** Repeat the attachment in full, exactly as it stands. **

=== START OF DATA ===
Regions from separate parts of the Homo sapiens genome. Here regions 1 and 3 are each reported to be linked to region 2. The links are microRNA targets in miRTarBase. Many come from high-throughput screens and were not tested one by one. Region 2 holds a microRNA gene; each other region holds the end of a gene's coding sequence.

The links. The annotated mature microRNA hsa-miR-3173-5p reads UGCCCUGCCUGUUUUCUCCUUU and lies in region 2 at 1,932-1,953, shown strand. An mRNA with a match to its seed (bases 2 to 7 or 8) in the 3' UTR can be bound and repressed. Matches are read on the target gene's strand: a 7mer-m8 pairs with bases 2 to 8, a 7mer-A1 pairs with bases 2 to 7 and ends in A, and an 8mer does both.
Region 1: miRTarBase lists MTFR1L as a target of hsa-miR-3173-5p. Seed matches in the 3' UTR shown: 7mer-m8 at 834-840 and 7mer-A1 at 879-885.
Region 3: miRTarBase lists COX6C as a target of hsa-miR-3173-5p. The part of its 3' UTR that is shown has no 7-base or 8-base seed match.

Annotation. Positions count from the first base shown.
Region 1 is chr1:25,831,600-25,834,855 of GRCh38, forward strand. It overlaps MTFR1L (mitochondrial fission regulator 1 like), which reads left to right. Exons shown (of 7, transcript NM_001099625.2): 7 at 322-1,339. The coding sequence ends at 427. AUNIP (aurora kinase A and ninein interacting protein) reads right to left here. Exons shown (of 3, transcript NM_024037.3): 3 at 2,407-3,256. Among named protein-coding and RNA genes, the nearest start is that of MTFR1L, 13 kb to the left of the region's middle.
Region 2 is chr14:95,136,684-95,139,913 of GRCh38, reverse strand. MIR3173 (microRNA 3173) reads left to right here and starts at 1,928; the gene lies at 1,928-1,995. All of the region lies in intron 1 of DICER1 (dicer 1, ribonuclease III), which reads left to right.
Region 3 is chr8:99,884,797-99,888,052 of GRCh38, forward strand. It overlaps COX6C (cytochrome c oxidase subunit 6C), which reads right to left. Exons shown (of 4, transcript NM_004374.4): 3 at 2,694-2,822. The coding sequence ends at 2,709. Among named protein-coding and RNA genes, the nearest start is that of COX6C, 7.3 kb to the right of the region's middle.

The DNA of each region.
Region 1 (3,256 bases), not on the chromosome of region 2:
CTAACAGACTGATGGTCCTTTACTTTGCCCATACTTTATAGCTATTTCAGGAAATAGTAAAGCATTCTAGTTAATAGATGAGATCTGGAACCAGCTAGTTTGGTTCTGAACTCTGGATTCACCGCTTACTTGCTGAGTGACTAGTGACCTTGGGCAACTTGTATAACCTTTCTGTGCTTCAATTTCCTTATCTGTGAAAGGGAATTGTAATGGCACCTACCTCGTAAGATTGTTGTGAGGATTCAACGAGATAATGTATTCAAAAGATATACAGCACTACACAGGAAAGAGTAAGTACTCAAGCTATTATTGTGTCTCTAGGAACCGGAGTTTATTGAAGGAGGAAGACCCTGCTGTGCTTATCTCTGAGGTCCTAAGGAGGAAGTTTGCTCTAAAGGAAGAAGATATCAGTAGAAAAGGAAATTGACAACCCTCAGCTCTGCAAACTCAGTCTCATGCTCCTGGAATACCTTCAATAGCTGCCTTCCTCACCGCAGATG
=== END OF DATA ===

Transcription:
Regions from separate parts of the Homo sapiens genome. Here regions 1 and 3 are each reported to be linked to region 2. The links are microRNA targets in miRTarBase. Many come from high-throughput screens and were not tested one by one. Region 2 holds a microRNA gene; each other region holds the end of a gene's coding sequence.

The links. The annotated mature microRNA hsa-miR-3173-5p reads UGCCCUGCCUGUUUUCUCCUUU and lies in region 2 at 1,932-1,953, shown strand. An mRNA with a match to its seed (bases 2 to 7 or 8) in the 3' UTR can be bound and repressed. Matches are read on the target gene's strand: a 7mer-m8 pairs with bases 2 to 8, a 7mer-A1 pairs with bases 2 to 7 and ends in A, and an 8mer does both.
Region 1: miRTarBase lists MTFR1L as a target of hsa-miR-3173-5p. Seed matches in the 3' UTR shown: 7mer-m8 at 834-840 and 7mer-A1 at 879-885.
Region 3: miRTarBase lists COX6C as a target of hsa-miR-3173-5p. The part of its 3' UTR that is shown has no 7-base or 8-base seed match.

Annotation. Positions count from the first base shown.
Region 1 is chr1:25,831,600-25,834,855 of GRCh38, forward strand. It overlaps MTFR1L (mitochondrial fission regulator 1 like), which reads left to right. Exons shown (of 7, transcript NM_001099625.2): 7 at 322-1,339. The coding sequence ends at 427. AUNIP (aurora kinase A and ninein interacting protein) reads right to left here. Exons shown (of 3, transcript NM_024037.3): 3 at 2,407-3,256. Among named protein-coding and RNA genes, the nearest start is that of MTFR1L, 13 kb to the left of the region's middle.
Region 2 is chr14:95,136,684-95,139,913 of GRCh38, reverse strand. MIR3173 (microRNA 3173) reads left to right here and starts at 1,928; the gene lies at 1,928-1,995. All of the region lies in intron 1 of DICER1 (dicer 1, ribonuclease III), which reads left to right.
Region 3 is chr8:99,884,797-99,888,052 of GRCh38, forward strand. It overlaps COX6C (cytochrome c oxidase subunit 6C), which reads right to left. Exons shown (of 4, transcript NM_004374.4): 3 at 2,694-2,822. The coding sequence ends at 2,709. Among named protein-coding and RNA genes, the nearest start is that of COX6C, 7.3 kb to the right of the region's middle.

The DNA of each region.
Region 1 (3,256 bases), not on the chromosome of region 2:
CTAACAGACTGATGGTCCTTTACTTTGCCCATACTTTATAGCTATTTCAGGAAATAGTAAAGCATTCTAGTTAATAGATGAGATCTGGAACCAGCTAGTTTGGTTCTGAACTCTGGATTCACCGCTTACTTGCTGAGTGACTAGTGACCTTGGGCAACTTGTATAACCTTTCTGTGCTTCAATTTCCTTATCTGTGAAAGGGAATTGTAATGGCACCTACCTCGTAAGATTGTTGTGAGGATTCAACGAGATAATGTATTCAAAAGATATACAGCACTACACAGGAAAGAGTAAGTACTCAAGCTATTATTGTGTCTCTAGGAACCGGAGTTTATTGAAGGAGGAAGACCCTGCTGTGCTTATCTCTGAGGTCCTAAGGAGGAAGTTTGCTCTAAAGGAAGAAGATATCAGTAGAAAAGGAAATTGACAACCCTCAGCTCTGCAAACTCAGTCTCATGCTCCTGGAATACCTTCAATAGCTGCCTTCCTCACCGCAGATG